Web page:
His passing was precise, and his ball control skills were way ahead of other players on the pitch. However, he seemed to have collected weight, but I might have gotten the impression because the shirt he was wearing was huge. ÅIFK also had some former Veikkausliiga players on the pitch. Juha Virkki and Ville Harittu both used to play for TPS, and they were still good value on this level.

Sinimustat, on the other hand, played some of the most talented Inter kids, such as Oskari Forsman, Ville Mäkilä, Jussi Henriksson, Joni Kauko and Alban Ferati. They showed potential, but in a surprisingly unremarkable match, ÅIFK held the upper hand. Albin Granlund was effective in the IFK midfield, and Antti Hakala caused some trouble for the Sinimustat defence.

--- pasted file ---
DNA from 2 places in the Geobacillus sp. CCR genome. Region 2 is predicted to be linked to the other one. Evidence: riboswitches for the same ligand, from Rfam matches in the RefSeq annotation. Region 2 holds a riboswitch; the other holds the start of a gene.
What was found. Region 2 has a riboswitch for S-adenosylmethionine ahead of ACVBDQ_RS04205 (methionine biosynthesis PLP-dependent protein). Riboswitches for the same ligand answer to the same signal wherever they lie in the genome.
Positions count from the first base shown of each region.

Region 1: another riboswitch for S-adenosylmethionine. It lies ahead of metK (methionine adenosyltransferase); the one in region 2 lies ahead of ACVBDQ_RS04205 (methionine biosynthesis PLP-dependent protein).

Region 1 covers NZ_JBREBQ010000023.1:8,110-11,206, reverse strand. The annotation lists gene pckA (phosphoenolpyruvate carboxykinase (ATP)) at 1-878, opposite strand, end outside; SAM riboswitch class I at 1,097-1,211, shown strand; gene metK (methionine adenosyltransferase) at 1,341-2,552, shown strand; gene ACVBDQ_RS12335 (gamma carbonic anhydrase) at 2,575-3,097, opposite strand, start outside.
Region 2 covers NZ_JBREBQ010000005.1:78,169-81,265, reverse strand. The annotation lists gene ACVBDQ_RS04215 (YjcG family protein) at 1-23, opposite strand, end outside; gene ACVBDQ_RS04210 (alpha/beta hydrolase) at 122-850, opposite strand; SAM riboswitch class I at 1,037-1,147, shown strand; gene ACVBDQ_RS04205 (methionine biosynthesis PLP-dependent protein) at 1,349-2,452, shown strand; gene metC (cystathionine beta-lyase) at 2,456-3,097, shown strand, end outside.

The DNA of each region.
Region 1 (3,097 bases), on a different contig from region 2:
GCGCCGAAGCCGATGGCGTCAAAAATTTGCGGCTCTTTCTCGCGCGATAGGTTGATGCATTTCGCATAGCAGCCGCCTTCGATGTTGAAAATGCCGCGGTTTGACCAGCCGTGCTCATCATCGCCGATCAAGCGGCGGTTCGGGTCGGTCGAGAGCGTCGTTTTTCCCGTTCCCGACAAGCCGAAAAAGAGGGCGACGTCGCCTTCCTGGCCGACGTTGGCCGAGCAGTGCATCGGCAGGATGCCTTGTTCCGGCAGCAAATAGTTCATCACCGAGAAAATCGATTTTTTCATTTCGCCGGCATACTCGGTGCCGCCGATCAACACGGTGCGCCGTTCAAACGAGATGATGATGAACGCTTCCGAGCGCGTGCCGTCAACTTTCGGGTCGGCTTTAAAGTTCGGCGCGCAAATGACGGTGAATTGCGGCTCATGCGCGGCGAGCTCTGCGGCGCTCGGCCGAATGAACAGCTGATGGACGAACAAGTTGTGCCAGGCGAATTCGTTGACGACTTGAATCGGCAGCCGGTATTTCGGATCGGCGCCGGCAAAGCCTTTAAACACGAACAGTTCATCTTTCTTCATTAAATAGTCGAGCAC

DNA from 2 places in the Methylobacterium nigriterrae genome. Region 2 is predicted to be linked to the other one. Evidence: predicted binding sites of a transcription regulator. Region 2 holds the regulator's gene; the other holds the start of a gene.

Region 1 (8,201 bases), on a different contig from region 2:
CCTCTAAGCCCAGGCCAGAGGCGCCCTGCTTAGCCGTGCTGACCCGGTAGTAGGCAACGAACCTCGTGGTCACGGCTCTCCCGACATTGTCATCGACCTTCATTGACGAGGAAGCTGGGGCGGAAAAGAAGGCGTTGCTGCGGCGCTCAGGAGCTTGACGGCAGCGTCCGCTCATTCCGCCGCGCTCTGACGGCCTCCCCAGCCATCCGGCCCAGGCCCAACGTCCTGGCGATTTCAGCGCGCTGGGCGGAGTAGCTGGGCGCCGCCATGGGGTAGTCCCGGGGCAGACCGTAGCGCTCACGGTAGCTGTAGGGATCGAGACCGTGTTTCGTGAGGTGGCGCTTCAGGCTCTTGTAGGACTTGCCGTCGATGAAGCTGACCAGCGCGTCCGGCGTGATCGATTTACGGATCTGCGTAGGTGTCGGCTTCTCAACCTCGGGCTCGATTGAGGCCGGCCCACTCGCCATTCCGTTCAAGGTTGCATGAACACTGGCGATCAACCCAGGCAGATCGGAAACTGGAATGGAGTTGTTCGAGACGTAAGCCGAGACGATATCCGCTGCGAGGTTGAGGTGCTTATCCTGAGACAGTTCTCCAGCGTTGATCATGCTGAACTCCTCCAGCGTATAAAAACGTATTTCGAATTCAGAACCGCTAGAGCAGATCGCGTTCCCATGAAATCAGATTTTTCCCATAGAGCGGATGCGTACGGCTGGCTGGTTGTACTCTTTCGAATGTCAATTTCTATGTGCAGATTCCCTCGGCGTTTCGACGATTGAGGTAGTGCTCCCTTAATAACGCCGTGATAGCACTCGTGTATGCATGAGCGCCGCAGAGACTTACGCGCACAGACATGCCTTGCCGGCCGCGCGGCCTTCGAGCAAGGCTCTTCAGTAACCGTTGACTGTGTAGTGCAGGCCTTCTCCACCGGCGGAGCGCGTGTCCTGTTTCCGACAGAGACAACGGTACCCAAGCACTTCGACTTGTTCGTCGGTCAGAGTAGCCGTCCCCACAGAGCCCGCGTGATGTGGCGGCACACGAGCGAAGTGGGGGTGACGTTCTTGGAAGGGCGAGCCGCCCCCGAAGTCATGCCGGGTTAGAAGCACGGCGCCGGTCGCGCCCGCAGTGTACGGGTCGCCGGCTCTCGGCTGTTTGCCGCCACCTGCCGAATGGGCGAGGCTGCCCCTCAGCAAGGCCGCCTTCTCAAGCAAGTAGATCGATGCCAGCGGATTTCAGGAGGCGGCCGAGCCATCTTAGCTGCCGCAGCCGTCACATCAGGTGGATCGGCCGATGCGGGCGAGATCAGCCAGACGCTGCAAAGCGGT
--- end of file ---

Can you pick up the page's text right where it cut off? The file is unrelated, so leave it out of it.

They were unable to create chances though, and it might have cost them the game. They began to tire in the closing stages of the game and the young boys of Sinimustat had no real trouble holding on to the lead they secured in the 83rd minute as Joni Kauko beautifully converted a freekick.

ÅIFK - Sinimustat 5.6.2008

After last night’s game, Sinimustat are now in the 8th position in the league table. ÅIFK are currently 11th, having won only once. However, they are not expected to be relegated and they have plenty of time to make things look better.

Väyrynen: AEKing to play

Mika Väyrynen has had a torrid few years at PSV Eindhoven. His injury problems have disrupted his time significantly, and he has lost his place in the squad. PSV might even have forgotten about him, you never know.

So it’s good to hear that he’s in negotiations to move to AEK Athens, a club with a decent Finnish scouting network and a desperation to break the stranglehold Olympiakos have over the Greek Championship. They’ve won the last four, but AEK have improved recently and finished second last season.